## The Land Survey Misclose ~ a perfection of plane trigonometry and coordinate geometry, as applied to cadastral survey practice.

*For Gillian ~*

* Who really wanted to know*

* And was there from the beginning.*

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The land survey close computation is fundamental to the development of the cadastre. A primary element of the Torrens Title land system is the inclusion of a title diagram reference in the issued Certificate of Land Title. In New South Wales, a plan of survey of the land parcel prepared by a Registered Land Surveyor, meets the requirements of a title diagram.

The external perimeter boundaries of a land parcel are delineated in a plan of survey by lines, each line being annotated with a bearing and a distance. The accuracy and correctness of these stated measurements can be mathematically confirmed by the undertaking of a survey close computation.

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.A diagram example of a plan of survey showing a green triangle shaped land parcel, comprising three ground points, with bearing and distance measurements detailed on the three red perimeter boundary lines. These red lines may also be referred to as a closed traverse loop.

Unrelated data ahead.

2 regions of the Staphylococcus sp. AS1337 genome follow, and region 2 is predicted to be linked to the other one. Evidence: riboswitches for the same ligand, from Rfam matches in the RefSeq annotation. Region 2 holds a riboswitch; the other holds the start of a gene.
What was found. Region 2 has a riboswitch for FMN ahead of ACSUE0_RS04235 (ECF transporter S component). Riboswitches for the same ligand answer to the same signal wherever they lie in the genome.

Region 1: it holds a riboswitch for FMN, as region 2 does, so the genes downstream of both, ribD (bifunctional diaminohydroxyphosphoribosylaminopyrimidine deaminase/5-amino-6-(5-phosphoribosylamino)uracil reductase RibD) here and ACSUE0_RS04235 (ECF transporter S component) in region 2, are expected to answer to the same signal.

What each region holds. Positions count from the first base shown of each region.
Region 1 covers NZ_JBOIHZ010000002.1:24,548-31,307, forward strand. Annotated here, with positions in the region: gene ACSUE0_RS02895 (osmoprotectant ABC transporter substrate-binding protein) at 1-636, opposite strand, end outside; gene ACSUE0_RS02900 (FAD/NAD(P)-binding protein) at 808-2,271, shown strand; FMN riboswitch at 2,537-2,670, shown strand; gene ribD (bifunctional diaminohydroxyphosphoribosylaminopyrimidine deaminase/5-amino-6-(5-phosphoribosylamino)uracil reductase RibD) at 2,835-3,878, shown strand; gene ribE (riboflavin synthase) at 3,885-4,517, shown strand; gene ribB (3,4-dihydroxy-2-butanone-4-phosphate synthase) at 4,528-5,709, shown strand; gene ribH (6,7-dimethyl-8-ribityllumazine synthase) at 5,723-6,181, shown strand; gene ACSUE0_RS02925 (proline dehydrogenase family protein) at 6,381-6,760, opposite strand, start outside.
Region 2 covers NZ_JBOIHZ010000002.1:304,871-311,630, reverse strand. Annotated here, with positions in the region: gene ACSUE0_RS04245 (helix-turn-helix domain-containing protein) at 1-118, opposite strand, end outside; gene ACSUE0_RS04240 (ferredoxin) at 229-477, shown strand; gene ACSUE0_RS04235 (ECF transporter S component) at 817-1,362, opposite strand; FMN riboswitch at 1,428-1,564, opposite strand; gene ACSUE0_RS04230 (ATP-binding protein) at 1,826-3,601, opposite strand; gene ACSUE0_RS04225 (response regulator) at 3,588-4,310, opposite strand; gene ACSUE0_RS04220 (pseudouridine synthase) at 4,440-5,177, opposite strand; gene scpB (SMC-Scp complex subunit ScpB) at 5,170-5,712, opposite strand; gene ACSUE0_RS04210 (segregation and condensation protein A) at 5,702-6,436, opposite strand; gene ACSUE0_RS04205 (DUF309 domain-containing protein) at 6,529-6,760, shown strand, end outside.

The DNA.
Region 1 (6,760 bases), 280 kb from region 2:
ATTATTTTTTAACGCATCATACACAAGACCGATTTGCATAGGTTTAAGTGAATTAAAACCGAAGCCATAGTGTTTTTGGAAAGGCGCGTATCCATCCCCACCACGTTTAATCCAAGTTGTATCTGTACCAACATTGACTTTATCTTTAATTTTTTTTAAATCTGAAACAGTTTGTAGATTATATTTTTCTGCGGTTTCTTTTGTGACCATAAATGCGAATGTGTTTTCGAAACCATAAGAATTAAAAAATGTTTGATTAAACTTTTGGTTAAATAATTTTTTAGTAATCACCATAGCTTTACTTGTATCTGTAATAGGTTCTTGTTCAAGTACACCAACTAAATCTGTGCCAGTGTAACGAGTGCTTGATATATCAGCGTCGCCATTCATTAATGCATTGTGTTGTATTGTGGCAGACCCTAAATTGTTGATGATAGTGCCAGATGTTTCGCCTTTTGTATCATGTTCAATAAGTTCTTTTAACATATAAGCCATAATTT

**Background**

In the mid-1960s, closed traverse computations were undertaken with the use of printed trigonometrical tables and a mechanical calculator. The introduction of scientific programmable RPN calculators in the early 1970s, took the tedium out of the survey close computation process. Current personal computer technology again dramatically improved survey computations through the use of purpose COGO and CAD software programs.